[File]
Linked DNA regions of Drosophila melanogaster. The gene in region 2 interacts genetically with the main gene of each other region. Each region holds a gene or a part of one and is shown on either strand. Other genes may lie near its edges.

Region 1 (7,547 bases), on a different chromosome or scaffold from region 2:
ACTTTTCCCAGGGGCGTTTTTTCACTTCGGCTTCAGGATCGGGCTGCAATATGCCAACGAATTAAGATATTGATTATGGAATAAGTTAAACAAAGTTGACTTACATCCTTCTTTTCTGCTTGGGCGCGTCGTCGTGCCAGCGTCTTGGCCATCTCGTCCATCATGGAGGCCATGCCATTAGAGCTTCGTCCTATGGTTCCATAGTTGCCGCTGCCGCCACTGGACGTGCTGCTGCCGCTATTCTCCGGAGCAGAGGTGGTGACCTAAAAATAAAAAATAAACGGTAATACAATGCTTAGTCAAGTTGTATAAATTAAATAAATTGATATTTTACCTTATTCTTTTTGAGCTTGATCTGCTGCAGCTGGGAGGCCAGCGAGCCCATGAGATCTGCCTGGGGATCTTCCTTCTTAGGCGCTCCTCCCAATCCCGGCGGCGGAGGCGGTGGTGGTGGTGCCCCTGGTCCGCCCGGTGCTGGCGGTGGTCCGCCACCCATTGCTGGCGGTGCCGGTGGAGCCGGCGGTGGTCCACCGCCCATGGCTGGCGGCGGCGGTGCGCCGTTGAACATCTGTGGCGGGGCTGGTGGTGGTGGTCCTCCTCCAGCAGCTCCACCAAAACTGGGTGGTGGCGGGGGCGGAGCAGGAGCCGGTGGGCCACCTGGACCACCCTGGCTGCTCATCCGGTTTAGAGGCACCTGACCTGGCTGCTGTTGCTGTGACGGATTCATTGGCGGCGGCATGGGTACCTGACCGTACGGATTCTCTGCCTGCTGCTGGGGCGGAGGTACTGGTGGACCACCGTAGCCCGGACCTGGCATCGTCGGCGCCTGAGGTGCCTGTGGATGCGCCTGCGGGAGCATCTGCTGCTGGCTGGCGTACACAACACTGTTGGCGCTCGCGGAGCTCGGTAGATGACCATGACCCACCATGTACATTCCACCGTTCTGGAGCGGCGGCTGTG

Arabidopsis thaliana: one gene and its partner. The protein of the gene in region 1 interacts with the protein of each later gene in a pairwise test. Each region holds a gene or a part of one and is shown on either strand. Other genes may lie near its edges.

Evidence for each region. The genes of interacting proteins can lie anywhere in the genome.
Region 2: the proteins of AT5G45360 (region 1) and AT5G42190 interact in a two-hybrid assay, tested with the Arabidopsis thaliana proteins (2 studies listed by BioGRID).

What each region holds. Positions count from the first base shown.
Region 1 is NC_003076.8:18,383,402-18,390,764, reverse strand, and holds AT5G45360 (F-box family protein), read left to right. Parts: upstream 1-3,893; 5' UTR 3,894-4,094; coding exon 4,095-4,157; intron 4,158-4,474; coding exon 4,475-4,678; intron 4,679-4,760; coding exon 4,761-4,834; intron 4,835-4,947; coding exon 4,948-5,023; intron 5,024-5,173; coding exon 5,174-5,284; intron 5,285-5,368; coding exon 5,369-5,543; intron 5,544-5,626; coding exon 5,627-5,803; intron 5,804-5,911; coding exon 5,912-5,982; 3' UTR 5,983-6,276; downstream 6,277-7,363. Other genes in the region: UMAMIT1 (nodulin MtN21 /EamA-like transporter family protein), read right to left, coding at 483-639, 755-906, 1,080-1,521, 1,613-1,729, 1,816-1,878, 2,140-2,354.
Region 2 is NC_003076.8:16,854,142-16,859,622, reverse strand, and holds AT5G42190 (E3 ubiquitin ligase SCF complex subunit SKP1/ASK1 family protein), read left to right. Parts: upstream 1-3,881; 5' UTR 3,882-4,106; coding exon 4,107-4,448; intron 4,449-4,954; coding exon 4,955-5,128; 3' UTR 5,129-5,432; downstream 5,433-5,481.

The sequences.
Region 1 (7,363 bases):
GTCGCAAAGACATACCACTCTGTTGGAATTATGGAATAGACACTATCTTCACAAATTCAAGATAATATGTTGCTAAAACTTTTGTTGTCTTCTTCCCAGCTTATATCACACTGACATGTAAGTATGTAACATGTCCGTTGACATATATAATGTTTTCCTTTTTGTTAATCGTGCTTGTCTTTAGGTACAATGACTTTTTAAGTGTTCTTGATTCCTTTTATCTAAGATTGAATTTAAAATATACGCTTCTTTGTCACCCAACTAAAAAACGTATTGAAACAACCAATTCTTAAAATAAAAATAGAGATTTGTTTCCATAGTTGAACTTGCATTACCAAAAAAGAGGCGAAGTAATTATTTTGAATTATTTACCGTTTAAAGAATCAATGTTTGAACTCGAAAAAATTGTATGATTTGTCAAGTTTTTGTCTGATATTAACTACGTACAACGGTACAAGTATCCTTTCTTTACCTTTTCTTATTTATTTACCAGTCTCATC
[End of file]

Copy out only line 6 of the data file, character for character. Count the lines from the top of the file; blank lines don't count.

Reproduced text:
Region 2: the proteins of AT5G45360 (region 1) and AT5G42190 interact in a two-hybrid assay, tested with the Arabidopsis thaliana proteins (2 studies listed by BioGRID).